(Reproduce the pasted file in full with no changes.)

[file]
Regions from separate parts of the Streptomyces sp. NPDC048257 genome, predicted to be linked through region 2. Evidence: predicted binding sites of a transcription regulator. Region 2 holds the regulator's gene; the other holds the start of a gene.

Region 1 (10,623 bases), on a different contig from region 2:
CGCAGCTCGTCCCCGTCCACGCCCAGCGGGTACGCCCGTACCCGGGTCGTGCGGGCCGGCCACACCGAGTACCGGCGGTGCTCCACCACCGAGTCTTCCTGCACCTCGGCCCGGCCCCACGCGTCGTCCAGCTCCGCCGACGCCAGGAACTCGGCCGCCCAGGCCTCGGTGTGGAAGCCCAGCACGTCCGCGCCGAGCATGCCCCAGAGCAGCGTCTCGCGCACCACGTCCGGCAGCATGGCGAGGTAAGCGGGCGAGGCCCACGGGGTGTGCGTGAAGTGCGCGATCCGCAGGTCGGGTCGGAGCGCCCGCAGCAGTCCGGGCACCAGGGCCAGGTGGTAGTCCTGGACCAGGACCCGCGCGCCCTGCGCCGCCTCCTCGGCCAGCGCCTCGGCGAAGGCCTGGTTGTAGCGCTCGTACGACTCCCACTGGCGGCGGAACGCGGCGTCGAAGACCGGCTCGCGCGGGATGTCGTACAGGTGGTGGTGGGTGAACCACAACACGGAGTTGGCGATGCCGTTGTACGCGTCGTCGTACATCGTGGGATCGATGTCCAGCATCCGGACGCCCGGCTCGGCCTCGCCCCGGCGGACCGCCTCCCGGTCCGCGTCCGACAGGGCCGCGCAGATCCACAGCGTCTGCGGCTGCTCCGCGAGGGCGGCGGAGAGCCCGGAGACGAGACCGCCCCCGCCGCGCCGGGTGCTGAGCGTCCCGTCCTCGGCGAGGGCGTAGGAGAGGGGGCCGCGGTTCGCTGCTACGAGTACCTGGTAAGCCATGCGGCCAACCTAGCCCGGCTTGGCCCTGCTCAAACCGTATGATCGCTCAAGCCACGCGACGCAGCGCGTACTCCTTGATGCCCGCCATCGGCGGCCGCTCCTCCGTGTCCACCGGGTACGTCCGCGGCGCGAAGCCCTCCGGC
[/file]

Regions from separate parts of the Streptomyces sp. NPDC048257 genome, predicted to be linked through region 2. Evidence: predicted binding sites of a transcription regulator. Region 2 holds the regulator's gene; the other holds the start of a gene.

Region 1 (10,623 bases), on a different contig from region 2:
CGCAGCTCGTCCCCGTCCACGCCCAGCGGGTACGCCCGTACCCGGGTCGTGCGGGCCGGCCACACCGAGTACCGGCGGTGCTCCACCACCGAGTCTTCCTGCACCTCGGCCCGGCCCCACGCGTCGTCCAGCTCCGCCGACGCCAGGAACTCGGCCGCCCAGGCCTCGGTGTGGAAGCCCAGCACGTCCGCGCCGAGCATGCCCCAGAGCAGCGTCTCGCGCACCACGTCCGGCAGCATGGCGAGGTAAGCGGGCGAGGCCCACGGGGTGTGCGTGAAGTGCGCGATCCGCAGGTCGGGTCGGAGCGCCCGCAGCAGTCCGGGCACCAGGGCCAGGTGGTAGTCCTGGACCAGGACCCGCGCGCCCTGCGCCGCCTCCTCGGCCAGCGCCTCGGCGAAGGCCTGGTTGTAGCGCTCGTACGACTCCCACTGGCGGCGGAACGCGGCGTCGAAGACCGGCTCGCGCGGGATGTCGTACAGGTGGTGGTGGGTGAACCACAACACGGAGTTGGCGATGCCGTTGTACGCGTCGTCGTACATCGTGGGATCGATGTCCAGCATCCGGACGCCCGGCTCGGCCTCGCCCCGGCGGACCGCCTCCCGGTCCGCGTCCGACAGGGCCGCGCAGATCCACAGCGTCTGCGGCTGCTCCGCGAGGGCGGCGGAGAGCCCGGAGACGAGACCGCCCCCGCCGCGCCGGGTGCTGAGCGTCCCGTCCTCGGCGAGGGCGTAGGAGAGGGGGCCGCGGTTCGCTGCTACGAGTACCTGGTAAGCCATGCGGCCAACCTAGCCCGGCTTGGCCCTGCTCAAACCGTATGATCGCTCAAGCCACGCGACGCAGCGCGTACTCCTTGATGCCCGCCATCGGCGGCCGCTCCTCCGTGTCCACCGGGTACGTCCGCGGCGCGAAGCCCTCCGGC